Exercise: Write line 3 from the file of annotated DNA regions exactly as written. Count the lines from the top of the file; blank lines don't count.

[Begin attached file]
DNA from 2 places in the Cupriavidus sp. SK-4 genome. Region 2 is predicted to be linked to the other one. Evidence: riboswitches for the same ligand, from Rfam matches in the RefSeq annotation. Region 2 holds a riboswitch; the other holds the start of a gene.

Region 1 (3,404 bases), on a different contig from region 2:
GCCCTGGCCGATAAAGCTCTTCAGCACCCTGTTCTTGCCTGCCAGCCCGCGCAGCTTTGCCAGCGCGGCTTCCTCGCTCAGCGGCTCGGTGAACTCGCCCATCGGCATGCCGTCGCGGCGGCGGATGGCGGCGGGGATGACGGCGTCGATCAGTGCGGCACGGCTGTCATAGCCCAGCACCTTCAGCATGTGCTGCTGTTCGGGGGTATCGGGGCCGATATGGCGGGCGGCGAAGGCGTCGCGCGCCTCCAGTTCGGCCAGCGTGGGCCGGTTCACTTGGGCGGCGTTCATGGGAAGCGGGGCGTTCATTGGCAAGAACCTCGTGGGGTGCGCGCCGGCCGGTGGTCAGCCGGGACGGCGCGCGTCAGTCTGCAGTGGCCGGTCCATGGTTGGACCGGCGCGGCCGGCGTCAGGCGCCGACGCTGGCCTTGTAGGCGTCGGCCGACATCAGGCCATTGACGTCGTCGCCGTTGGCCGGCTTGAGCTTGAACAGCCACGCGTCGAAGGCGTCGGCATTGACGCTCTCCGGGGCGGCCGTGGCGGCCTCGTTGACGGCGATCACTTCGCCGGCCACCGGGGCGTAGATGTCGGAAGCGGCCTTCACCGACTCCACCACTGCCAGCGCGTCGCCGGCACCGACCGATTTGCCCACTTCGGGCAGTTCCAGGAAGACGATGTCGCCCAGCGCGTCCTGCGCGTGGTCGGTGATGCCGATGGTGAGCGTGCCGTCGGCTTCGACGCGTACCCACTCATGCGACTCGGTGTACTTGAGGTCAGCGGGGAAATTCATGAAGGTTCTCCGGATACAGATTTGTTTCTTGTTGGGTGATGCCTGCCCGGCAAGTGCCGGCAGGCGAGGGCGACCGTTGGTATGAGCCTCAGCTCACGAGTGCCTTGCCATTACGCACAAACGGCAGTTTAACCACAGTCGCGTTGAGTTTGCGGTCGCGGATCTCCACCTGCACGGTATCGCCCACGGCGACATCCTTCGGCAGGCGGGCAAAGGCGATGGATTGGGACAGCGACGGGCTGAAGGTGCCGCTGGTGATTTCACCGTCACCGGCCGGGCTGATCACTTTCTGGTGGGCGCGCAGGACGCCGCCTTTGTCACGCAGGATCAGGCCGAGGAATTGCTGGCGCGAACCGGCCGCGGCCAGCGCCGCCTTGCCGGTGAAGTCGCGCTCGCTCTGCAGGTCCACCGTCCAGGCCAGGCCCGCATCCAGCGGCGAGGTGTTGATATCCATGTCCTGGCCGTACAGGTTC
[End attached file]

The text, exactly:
GCCCTGGCCGATAAAGCTCTTCAGCACCCTGTTCTTGCCTGCCAGCCCGCGCAGCTTTGCCAGCGCGGCTTCCTCGCTCAGCGGCTCGGTGAACTCGCCCATCGGCATGCCGTCGCGGCGGCGGATGGCGGCGGGGATGACGGCGTCGATCAGTGCGGCACGGCTGTCATAGCCCAGCACCTTCAGCATGTGCTGCTGTTCGGGGGTATCGGGGCCGATATGGCGGGCGGCGAAGGCGTCGCGCGCCTCCAGTTCGGCCAGCGTGGGCCGGTTCACTTGGGCGGCGTTCATGGGAAGCGGGGCGTTCATTGGCAAGAACCTCGTGGGGTGCGCGCCGGCCGGTGGTCAGCCGGGACGGCGCGCGTCAGTCTGCAGTGGCCGGTCCATGGTTGGACCGGCGCGGCCGGCGTCAGGCGCCGACGCTGGCCTTGTAGGCGTCGGCCGACATCAGGCCATTGACGTCGTCGCCGTTGGCCGGCTTGAGCTTGAACAGCCACGCGTCGAAGGCGTCGGCATTGACGCTCTCCGGGGCGGCCGTGGCGGCCTCGTTGACGGCGATCACTTCGCCGGCCACCGGGGCGTAGATGTCGGAAGCGGCCTTCACCGACTCCACCACTGCCAGCGCGTCGCCGGCACCGACCGATTTGCCCACTTCGGGCAGTTCCAGGAAGACGATGTCGCCCAGCGCGTCCTGCGCGTGGTCGGTGATGCCGATGGTGAGCGTGCCGTCGGCTTCGACGCGTACCCACTCATGCGACTCGGTGTACTTGAGGTCAGCGGGGAAATTCATGAAGGTTCTCCGGATACAGATTTGTTTCTTGTTGGGTGATGCCTGCCCGGCAAGTGCCGGCAGGCGAGGGCGACCGTTGGTATGAGCCTCAGCTCACGAGTGCCTTGCCATTACGCACAAACGGCAGTTTAACCACAGTCGCGTTGAGTTTGCGGTCGCGGATCTCCACCTGCACGGTATCGCCCACGGCGACATCCTTCGGCAGGCGGGCAAAGGCGATGGATTGGGACAGCGACGGGCTGAAGGTGCCGCTGGTGATTTCACCGTCACCGGCCGGGCTGATCACTTTCTGGTGGGCGCGCAGGACGCCGCCTTTGTCACGCAGGATCAGGCCGAGGAATTGCTGGCGCGAACCGGCCGCGGCCAGCGCCGCCTTGCCGGTGAAGTCGCGCTCGCTCTGCAGGTCCACCGTCCAGGCCAGGCCCGCATCCAGCGGCGAGGTGTTGATATCCATGTCCTGGCCGTACAGGTTC